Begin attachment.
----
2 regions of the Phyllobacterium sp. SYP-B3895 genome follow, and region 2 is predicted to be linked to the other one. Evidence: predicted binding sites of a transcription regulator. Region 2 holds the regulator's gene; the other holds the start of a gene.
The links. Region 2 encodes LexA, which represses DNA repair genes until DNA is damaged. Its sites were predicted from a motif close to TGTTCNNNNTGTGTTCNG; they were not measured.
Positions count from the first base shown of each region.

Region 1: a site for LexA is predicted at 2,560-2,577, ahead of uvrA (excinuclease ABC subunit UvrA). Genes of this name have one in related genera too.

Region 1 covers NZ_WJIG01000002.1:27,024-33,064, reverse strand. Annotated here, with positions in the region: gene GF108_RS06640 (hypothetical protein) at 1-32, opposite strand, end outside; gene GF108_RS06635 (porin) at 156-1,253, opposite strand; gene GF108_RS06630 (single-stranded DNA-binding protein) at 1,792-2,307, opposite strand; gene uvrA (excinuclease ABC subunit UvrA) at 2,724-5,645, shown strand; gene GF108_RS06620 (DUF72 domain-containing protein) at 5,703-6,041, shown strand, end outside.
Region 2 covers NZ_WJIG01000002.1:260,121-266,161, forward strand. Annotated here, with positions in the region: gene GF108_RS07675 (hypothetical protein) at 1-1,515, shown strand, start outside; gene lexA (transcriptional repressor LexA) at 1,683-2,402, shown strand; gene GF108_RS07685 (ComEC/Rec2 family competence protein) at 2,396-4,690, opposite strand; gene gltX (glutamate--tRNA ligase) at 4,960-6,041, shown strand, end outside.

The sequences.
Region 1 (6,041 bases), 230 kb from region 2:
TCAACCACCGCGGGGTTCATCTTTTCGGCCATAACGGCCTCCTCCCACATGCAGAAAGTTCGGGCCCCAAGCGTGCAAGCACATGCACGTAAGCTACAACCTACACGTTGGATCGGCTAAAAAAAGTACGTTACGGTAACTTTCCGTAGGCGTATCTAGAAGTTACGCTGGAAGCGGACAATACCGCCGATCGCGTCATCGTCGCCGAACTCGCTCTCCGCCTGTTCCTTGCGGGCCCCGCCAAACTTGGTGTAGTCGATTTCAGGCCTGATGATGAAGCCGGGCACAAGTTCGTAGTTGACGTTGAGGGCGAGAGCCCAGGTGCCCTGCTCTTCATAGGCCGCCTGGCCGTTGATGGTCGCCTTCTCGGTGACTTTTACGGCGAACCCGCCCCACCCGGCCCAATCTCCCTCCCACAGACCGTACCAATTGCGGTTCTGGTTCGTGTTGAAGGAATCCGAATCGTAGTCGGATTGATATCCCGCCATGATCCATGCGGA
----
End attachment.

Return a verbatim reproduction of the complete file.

2 regions of the Phyllobacterium sp. SYP-B3895 genome follow, and region 2 is predicted to be linked to the other one. Evidence: predicted binding sites of a transcription regulator. Region 2 holds the regulator's gene; the other holds the start of a gene.
The links. Region 2 encodes LexA, which represses DNA repair genes until DNA is damaged. Its sites were predicted from a motif close to TGTTCNNNNTGTGTTCNG; they were not measured.
Positions count from the first base shown of each region.

Region 1: a site for LexA is predicted at 2,560-2,577, ahead of uvrA (excinuclease ABC subunit UvrA). Genes of this name have one in related genera too.

Region 1 covers NZ_WJIG01000002.1:27,024-33,064, reverse strand. Annotated here, with positions in the region: gene GF108_RS06640 (hypothetical protein) at 1-32, opposite strand, end outside; gene GF108_RS06635 (porin) at 156-1,253, opposite strand; gene GF108_RS06630 (single-stranded DNA-binding protein) at 1,792-2,307, opposite strand; gene uvrA (excinuclease ABC subunit UvrA) at 2,724-5,645, shown strand; gene GF108_RS06620 (DUF72 domain-containing protein) at 5,703-6,041, shown strand, end outside.
Region 2 covers NZ_WJIG01000002.1:260,121-266,161, forward strand. Annotated here, with positions in the region: gene GF108_RS07675 (hypothetical protein) at 1-1,515, shown strand, start outside; gene lexA (transcriptional repressor LexA) at 1,683-2,402, shown strand; gene GF108_RS07685 (ComEC/Rec2 family competence protein) at 2,396-4,690, opposite strand; gene gltX (glutamate--tRNA ligase) at 4,960-6,041, shown strand, end outside.

The sequences.
Region 1 (6,041 bases), 230 kb from region 2:
TCAACCACCGCGGGGTTCATCTTTTCGGCCATAACGGCCTCCTCCCACATGCAGAAAGTTCGGGCCCCAAGCGTGCAAGCACATGCACGTAAGCTACAACCTACACGTTGGATCGGCTAAAAAAAGTACGTTACGGTAACTTTCCGTAGGCGTATCTAGAAGTTACGCTGGAAGCGGACAATACCGCCGATCGCGTCATCGTCGCCGAACTCGCTCTCCGCCTGTTCCTTGCGGGCCCCGCCAAACTTGGTGTAGTCGATTTCAGGCCTGATGATGAAGCCGGGCACAAGTTCGTAGTTGACGTTGAGGGCGAGAGCCCAGGTGCCCTGCTCTTCATAGGCCGCCTGGCCGTTGATGGTCGCCTTCTCGGTGACTTTTACGGCGAACCCGCCCCACCCGGCCCAATCTCCCTCCCACAGACCGTACCAATTGCGGTTCTGGTTCGTGTTGAAGGAATCCGAATCGTAGTCGGATTGATATCCCGCCATGATCCATGCGGA